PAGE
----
In a car, my mind can be somewhere else completely. On a bike, your mind is in the moment, and the GT is perfect for enhancing that feeling.

    Chris
    Elnathan - 2014 BMW F800GT
    IBA# 49894 True Rounder = 0-20's - Rounder -- to -- 100's+ Red Hot Rounder

    John 14:6 

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    Richard I understand the silent electric M/C thrill.
    I rode nothing but dirt for about 15 yrs, pretty much every weekend with 4 or 5 other crazies.
    There was a few mile downhill fire trail we would sometimes line up at the top and race to the bottom in neutral with engines off.
    Nothing like doing a big jump with just wind noise.
    07 F800 ST 

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    I had lost those days and was conscious I was losing my confidence. However things are getting back to 'normal' after its head bearings replaced, new sparking plugs and a new rear tyre. The transformation was unbelievable. I need to ride more before getting back to 'just being' rather than 'me and it' then I shall be happy and revel in the freedom of two wheels. I got that way with my CBF1000 I rode for 7 years, and the GT is beginning to be everything I want it to be.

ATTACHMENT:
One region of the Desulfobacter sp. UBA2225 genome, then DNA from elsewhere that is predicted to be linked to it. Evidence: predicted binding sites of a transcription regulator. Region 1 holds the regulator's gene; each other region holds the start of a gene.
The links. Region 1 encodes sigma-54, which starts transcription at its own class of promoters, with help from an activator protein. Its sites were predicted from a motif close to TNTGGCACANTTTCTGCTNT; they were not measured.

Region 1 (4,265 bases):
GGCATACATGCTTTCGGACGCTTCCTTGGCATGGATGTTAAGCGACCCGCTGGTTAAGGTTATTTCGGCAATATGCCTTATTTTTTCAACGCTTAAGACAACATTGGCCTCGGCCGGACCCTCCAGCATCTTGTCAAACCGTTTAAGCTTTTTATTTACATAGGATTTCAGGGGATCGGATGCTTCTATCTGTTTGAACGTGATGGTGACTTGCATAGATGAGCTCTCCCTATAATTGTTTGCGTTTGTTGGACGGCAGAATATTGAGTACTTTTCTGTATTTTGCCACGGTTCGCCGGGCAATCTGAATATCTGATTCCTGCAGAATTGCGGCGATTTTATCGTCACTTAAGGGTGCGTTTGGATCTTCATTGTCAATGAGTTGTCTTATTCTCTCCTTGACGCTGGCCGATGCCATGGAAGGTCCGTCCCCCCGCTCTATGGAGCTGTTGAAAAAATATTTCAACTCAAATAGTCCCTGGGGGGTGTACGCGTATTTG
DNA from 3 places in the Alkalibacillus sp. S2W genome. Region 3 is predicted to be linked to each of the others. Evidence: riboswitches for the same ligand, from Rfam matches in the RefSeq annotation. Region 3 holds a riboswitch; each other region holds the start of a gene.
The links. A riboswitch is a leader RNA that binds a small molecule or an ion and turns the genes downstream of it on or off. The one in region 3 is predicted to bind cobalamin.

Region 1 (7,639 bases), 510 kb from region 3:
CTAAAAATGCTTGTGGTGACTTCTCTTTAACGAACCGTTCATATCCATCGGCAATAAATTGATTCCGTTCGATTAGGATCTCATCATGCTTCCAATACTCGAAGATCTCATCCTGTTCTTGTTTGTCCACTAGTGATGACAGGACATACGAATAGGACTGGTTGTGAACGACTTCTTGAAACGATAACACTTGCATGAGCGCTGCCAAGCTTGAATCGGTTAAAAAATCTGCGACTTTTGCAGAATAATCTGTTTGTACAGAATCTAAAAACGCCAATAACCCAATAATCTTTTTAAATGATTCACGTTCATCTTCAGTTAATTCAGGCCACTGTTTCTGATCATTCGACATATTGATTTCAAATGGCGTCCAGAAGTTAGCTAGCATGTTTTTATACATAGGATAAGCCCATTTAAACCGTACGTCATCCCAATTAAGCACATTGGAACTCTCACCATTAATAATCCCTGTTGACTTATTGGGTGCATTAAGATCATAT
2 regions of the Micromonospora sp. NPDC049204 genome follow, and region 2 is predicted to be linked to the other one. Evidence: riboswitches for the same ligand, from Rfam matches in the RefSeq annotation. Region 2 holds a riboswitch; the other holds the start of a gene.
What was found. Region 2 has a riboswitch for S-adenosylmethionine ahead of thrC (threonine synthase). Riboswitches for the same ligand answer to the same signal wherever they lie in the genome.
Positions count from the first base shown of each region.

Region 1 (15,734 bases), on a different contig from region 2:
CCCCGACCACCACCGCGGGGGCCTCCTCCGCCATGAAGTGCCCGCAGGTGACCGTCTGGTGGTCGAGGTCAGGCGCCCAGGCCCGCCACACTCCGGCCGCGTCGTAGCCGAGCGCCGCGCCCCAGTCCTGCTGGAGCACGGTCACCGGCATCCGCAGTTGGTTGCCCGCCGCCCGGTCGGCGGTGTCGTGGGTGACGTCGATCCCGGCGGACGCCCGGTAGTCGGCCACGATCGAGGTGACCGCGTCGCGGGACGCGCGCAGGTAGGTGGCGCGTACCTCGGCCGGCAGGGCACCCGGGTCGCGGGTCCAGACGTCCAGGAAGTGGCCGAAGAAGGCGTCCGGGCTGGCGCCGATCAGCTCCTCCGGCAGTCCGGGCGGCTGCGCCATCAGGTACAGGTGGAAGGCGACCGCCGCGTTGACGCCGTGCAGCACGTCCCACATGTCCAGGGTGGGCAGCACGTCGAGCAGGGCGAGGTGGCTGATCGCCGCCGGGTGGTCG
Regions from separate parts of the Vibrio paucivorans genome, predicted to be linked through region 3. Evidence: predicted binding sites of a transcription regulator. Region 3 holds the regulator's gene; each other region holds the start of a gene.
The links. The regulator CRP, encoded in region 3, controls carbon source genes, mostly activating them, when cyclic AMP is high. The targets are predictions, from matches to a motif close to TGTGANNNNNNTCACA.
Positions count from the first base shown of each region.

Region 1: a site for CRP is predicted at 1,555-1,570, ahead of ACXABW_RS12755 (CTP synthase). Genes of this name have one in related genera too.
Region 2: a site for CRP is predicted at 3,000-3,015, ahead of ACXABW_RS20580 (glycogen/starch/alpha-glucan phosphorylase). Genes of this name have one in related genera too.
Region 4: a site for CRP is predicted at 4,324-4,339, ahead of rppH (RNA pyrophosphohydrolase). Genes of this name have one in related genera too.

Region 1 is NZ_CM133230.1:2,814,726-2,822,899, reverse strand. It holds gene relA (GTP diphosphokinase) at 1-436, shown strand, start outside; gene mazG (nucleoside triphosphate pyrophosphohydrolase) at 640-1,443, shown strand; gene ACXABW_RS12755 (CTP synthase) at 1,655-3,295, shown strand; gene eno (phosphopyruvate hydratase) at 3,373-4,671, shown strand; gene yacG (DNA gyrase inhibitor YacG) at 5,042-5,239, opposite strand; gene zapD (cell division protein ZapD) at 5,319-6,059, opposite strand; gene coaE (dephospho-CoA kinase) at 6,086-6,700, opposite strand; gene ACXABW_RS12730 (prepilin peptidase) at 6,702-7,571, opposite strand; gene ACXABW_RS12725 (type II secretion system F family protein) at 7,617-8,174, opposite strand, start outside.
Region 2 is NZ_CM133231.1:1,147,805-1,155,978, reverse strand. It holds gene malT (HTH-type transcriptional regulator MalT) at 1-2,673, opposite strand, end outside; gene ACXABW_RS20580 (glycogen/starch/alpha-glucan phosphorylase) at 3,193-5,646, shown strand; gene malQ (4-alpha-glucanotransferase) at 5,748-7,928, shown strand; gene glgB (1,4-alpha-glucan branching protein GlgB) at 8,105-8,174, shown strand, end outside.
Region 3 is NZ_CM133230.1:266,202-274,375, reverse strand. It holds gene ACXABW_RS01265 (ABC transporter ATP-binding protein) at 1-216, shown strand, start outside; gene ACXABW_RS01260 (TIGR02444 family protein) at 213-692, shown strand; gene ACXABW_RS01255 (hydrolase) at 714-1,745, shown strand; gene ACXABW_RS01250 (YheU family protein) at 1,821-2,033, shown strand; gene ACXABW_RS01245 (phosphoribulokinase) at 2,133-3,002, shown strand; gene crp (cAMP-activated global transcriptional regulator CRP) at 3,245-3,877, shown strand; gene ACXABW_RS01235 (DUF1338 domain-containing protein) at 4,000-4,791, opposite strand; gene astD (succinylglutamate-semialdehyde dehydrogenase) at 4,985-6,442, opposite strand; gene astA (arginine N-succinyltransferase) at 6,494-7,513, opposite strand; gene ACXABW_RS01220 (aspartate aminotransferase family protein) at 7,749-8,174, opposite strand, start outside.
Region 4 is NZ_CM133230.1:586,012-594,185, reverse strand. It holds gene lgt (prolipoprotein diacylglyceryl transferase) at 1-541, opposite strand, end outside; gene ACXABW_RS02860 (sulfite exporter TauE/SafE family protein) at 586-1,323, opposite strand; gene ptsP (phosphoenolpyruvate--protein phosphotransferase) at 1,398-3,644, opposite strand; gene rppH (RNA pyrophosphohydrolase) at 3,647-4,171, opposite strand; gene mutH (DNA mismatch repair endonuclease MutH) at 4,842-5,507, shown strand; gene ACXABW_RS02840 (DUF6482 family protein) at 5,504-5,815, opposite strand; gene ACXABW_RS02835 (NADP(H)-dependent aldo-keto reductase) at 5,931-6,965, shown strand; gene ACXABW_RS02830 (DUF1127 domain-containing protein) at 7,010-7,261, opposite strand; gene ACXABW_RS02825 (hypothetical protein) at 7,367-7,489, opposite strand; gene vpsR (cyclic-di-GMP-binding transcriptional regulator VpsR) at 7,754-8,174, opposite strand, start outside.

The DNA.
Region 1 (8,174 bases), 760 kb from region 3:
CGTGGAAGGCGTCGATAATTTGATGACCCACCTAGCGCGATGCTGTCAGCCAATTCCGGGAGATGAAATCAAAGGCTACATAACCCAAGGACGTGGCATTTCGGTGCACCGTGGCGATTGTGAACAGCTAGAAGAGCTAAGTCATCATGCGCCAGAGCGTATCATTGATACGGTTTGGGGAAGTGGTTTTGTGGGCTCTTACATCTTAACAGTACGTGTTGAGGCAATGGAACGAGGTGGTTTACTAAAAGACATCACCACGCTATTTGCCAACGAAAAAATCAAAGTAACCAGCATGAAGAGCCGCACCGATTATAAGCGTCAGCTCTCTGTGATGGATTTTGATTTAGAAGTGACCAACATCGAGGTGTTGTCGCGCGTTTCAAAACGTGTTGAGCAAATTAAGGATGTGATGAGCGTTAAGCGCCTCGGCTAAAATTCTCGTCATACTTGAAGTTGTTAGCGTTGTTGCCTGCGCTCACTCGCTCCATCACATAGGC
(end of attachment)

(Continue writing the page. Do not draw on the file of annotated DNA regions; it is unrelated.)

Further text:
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    It’s a great feeling. I equate it to carving turns on the slopes when the snow is perfect, your mind is in the moment, every turn is better than the last, and you feel like you could go forever.
    2013 BMW F800GT | 2015 BMW R1200RT | 2014 Honda CB1100 DLX 

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    I think my bike almost disappeared yesterday...

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    Albervin's Avatar
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    I have a friend who I call a middle aged hippy. He says that when you and your bike are as one you are Zen. I can't say I have felt that with my Beemer but certainly with my Aprilia RS250. No thought about lean angles, tyre grip etc. You look, you go. Keep looking, keep going. It is very pleasant and calming but now at my age I get tired quickly so after about an hour of this I settle back and cruise. Take in the breeze, smell the trees and cow shit and cruise.

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    flyrider's Avatar
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    Yesterday I rode the RR in the mountains. I was planning on a "short" 150-mile ride. Took a left instead of a right turn (just "because") and turned it into a 280-mile ride. I was so "in the moment", I covered 100 miles at a stretch without any awareness of the passage of time.